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$2.95 million settlement of Mount Sinai overpayments -- are you next?

State and federal prosecutors just landed a big settlement on an overpayments case against a major hospital chain and associated companies -- and it shows that at least one court takes the 60-day repayment window very seriously. 

Companies controlling New York City's Mount Sinai Health System will settle "reverse False Claims Act allegations" to the tune of $2.95 million, New York State Attorney General Eric T. Schneiderman and U.S. Attorney for New York's Southern District Preet Bharara announced Wednesday.

The whistleblower case was brought by Robert P. Kane against Mount Sinai parent company Continuum in 2011. The complaint was later expanded to cover managed care organization (MCO) Healthfirst Inc. and joined by the U.S. Government.

In February 2011, plaintiffs alleged, Kane revealed to Continuum that "approximately 900 specific claims totaling over $1 million may have been wrongly submitted to and paid by Medicaid as a secondary payer."

That was caused by electronic remittances by Healthfirst, plaintiffs alleged, which "contained coding that erroneously indicated to the participating providers that they could seek additional payment from a secondary payer. As a result, the electronic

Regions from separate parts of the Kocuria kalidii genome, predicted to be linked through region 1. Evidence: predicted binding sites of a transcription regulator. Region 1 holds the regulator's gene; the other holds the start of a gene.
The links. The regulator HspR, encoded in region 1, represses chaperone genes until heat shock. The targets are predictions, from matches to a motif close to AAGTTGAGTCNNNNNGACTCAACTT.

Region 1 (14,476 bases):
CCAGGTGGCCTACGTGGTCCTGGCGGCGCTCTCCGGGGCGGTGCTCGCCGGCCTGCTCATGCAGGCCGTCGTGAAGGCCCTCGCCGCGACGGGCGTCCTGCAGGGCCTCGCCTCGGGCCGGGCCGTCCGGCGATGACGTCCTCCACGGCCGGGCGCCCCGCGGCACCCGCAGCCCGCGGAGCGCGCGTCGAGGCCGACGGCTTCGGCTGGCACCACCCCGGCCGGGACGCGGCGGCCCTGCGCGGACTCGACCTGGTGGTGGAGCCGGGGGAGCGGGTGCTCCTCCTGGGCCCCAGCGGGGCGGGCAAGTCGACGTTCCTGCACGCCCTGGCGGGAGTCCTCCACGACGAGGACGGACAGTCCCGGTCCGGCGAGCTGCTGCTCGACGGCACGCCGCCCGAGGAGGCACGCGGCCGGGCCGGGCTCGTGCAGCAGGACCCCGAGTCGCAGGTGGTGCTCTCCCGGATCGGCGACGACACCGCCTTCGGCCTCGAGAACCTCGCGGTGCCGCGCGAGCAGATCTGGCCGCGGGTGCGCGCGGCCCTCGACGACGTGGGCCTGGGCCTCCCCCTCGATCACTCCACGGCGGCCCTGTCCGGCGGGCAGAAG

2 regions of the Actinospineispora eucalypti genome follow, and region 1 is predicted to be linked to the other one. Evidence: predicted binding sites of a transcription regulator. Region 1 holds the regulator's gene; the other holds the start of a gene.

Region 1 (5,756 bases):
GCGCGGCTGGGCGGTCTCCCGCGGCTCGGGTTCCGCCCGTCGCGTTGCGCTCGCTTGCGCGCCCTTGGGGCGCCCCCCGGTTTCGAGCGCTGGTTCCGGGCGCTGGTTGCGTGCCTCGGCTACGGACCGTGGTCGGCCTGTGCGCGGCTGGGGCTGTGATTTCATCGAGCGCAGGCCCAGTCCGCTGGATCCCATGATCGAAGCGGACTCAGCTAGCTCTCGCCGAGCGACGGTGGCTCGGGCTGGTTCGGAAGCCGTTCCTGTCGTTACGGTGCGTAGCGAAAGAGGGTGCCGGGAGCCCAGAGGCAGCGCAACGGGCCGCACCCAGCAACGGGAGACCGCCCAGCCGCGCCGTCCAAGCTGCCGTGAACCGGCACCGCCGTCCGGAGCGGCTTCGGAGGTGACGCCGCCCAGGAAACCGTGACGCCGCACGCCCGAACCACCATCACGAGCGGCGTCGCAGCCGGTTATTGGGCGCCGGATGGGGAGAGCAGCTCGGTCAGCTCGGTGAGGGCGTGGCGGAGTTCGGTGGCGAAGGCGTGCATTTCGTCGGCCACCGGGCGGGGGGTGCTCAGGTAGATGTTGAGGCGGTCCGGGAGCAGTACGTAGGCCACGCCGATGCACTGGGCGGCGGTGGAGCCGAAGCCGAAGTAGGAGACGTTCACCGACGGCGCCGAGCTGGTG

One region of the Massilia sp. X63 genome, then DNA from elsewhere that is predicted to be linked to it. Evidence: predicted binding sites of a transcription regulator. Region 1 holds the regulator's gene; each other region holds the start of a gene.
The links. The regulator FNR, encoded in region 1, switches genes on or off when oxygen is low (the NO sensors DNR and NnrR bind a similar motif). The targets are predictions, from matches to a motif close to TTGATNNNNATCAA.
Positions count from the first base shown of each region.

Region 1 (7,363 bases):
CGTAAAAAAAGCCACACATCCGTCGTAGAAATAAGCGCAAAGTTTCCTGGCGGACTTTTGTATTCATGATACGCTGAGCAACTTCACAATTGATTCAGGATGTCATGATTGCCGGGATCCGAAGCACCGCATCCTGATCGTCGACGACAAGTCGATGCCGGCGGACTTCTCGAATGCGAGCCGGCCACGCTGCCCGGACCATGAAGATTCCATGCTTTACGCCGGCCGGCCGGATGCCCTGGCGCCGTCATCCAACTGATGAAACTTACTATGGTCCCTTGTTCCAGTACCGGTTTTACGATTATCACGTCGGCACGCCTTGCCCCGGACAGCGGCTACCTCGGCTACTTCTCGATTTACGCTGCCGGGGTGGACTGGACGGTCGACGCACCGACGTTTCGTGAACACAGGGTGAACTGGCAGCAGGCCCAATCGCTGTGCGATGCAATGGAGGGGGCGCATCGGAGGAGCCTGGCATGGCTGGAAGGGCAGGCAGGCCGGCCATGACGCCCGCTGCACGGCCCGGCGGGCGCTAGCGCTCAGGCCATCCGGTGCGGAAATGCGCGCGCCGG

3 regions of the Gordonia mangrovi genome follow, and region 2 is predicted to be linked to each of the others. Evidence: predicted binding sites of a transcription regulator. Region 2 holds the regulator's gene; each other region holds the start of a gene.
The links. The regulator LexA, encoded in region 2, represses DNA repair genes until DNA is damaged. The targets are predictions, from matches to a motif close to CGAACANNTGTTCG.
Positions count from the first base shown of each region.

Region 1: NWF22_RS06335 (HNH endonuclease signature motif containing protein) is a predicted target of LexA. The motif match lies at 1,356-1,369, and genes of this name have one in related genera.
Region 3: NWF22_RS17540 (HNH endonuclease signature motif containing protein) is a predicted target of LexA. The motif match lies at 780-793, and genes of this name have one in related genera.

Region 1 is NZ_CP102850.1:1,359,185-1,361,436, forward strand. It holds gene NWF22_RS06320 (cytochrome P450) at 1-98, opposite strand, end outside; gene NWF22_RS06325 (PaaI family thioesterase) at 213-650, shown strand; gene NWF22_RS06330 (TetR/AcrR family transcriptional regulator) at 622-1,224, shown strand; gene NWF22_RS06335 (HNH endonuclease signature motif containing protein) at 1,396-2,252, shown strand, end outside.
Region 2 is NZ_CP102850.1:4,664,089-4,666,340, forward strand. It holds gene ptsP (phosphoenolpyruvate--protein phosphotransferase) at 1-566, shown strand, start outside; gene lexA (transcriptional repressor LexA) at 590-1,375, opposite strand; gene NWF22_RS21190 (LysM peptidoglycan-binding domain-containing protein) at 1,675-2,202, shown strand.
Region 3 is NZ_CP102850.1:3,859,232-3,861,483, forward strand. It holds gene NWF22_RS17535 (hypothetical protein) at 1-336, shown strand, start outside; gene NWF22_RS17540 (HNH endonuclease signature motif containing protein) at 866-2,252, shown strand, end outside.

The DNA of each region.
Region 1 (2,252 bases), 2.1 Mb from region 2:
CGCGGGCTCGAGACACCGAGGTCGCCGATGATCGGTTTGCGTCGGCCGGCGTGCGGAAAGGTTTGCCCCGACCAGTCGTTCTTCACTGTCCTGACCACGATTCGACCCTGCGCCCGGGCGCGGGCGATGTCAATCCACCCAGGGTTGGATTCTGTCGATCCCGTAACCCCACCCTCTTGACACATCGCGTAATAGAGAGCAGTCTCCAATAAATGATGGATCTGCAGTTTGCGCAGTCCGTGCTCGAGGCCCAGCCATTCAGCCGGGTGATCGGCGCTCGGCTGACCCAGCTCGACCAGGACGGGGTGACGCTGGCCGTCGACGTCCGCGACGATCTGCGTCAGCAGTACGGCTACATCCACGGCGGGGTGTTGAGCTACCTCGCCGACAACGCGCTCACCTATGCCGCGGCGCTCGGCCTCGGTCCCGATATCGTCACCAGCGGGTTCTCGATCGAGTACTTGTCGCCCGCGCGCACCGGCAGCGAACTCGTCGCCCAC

billing programs of numerous providers automatically generated bills to secondary payers, in particular Medicaid ..."

Continuum was not accused of ignoring the overpayments but of sending them back too slowly: They "failed to take steps to repay all of the affected claims within 60 days after these claims had been identified," said the complaint. "Final repayments were not made until March 2013, and repayments were made for more than 300 of the claims only after the government issued a civil investigative demand to Continuum concerning these payments in June 2012."

The defendants denied many related charges but admitted the remittance errors had "caused defendants to submit claims for payment above and beyond what they had received from the managed care organization, and that Medicaid paid these claims as a secondary payer."

The 60-day window for repayments is included in the Affordable Care Act but has been finalized in the Reporting and Returning of Overpayments rule in February. Let this case serve as a reminder that lawmen were not inclined to go easy on overpayment recipients before the final rule, and they certainly won't ease up now; also, that Part B News offers expert guidance on keeping your payments clear and dealing with payer "extrapolation" tactics in overpayment takebacks (subscription). 

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